As a feminist critic, I can usually review a movie portraying only male characters because in some way women will play a role, even if only in how the men talk about the women they know. Sometimes it is their absence that gives the film great meaning. So what does it mean that a film that concludes with a birth, including a journey through a birth canal made of an electric light show, gives so little thought to the role of women?

The female characters who appear in the film tend to add a sense of domestic peacefulness: their presence amid a cold, clinical world softens the moment. Yet they do not appear as decision makers—rather, it tends to be men who act.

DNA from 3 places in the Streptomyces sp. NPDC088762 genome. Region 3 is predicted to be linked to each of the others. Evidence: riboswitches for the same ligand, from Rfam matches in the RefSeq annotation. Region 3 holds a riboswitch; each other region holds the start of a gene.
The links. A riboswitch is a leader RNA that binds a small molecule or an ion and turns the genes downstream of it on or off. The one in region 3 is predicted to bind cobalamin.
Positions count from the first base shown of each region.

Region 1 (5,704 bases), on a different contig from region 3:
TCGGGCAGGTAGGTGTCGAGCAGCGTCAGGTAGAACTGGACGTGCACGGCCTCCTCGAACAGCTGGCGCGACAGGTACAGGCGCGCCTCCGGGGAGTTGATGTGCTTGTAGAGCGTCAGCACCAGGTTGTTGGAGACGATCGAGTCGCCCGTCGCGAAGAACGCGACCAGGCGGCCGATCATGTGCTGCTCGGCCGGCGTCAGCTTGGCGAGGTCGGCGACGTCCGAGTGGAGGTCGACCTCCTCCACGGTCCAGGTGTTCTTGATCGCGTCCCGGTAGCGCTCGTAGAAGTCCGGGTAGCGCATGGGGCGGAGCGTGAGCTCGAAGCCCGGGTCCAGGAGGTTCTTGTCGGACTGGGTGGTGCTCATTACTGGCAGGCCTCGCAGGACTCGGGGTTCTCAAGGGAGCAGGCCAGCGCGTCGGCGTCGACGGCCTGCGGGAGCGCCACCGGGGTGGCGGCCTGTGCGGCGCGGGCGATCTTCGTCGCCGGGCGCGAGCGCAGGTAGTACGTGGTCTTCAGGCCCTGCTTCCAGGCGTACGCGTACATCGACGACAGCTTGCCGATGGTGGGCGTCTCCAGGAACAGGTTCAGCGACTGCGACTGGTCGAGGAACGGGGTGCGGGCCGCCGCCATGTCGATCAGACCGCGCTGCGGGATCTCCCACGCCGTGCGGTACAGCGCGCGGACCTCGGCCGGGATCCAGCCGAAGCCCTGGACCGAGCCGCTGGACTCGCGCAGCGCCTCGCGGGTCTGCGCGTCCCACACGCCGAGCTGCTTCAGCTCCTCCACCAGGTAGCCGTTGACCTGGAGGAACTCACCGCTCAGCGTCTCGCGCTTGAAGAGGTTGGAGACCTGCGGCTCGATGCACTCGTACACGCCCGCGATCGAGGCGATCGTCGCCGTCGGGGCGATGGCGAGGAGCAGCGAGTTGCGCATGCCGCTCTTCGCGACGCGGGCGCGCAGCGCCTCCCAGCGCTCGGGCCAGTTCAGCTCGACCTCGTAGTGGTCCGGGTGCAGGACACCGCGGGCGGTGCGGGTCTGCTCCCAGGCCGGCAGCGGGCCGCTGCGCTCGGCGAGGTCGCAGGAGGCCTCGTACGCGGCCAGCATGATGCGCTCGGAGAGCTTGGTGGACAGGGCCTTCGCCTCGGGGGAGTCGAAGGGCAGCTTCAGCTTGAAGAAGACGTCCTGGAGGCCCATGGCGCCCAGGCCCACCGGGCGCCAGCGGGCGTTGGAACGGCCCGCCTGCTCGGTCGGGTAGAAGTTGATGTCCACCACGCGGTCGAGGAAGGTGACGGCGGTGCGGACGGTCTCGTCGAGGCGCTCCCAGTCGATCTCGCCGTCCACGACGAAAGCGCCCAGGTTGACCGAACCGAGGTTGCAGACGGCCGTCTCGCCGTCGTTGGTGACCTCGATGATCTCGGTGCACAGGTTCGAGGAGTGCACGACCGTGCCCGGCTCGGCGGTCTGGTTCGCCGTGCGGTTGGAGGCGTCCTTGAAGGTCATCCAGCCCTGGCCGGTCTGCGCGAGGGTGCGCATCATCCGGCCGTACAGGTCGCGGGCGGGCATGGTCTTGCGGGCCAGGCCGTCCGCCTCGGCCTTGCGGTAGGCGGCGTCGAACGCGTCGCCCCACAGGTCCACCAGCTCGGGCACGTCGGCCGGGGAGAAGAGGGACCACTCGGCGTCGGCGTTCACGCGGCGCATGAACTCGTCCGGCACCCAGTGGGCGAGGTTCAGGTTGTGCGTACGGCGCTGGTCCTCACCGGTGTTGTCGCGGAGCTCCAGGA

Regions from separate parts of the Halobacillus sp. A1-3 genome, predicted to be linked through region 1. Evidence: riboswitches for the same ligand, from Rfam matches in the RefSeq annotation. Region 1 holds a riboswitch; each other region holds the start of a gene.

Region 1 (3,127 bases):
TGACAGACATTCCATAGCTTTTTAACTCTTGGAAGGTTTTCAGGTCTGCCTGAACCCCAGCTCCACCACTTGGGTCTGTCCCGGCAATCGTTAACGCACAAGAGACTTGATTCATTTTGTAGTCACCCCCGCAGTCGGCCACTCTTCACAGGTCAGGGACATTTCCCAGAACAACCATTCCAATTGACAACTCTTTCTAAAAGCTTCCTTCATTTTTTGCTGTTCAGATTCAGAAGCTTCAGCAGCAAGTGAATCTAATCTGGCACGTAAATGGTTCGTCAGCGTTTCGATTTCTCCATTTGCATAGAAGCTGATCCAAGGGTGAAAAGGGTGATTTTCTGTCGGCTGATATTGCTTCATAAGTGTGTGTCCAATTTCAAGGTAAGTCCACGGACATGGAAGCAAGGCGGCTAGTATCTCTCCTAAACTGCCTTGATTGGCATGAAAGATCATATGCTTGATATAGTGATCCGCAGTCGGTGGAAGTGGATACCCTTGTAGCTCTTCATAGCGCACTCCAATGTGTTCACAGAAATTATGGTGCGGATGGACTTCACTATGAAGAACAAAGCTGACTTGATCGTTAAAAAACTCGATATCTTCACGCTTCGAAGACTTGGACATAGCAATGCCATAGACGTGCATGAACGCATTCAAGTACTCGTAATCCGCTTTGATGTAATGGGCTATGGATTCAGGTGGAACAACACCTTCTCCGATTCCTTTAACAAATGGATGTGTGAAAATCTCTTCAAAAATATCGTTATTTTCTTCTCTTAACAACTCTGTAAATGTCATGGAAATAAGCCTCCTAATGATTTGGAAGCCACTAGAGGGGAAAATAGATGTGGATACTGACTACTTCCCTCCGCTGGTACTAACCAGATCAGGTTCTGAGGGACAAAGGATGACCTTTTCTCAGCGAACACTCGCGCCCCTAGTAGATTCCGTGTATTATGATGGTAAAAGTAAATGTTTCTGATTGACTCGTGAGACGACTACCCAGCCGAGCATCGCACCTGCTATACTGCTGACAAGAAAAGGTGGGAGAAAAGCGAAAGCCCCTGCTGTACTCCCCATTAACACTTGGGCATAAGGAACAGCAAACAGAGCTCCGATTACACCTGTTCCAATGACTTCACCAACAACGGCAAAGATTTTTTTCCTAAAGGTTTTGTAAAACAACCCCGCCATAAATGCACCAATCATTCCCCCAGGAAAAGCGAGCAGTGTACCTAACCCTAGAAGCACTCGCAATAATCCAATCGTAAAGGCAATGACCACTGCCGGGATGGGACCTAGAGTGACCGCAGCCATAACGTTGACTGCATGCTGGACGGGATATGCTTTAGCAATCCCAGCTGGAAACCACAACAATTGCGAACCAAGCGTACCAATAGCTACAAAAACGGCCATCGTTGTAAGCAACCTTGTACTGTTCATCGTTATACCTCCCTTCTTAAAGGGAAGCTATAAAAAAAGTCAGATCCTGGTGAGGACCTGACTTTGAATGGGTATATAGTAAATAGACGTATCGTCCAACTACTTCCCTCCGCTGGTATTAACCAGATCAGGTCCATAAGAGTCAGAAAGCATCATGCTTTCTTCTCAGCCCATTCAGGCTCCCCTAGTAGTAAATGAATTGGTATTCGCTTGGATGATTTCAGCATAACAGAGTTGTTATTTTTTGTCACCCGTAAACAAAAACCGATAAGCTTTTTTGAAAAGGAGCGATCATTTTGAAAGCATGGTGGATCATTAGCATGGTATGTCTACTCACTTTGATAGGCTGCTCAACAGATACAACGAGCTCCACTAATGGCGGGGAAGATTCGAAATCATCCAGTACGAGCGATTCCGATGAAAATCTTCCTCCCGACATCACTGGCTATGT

The climactic actions in this film portray a character touching the mysterious black monolith and suffering the results. 2001 poses questions about violence, power, technology, and simple curiosity, filtering these issues through a masculine point of view. I can’t help but wonder what additional layers a female perspective might have added—or would a female in the same position make the same choices and suffer the same fate? Both are interesting options. But I’m not Kubrick—I don’t get to choose what story he wants to tell.

Truthfully, I little considered the lack of female characters while watching this movie because Kubrick’s luscious visuals so enthralled me. It was like I was in a sort of trance, unable to move my eyes from the screen. In some ways I shared the shocked look of the character Dr. Dave Bowman as he traveled through the light show canal, unable to close my eyes or turn away.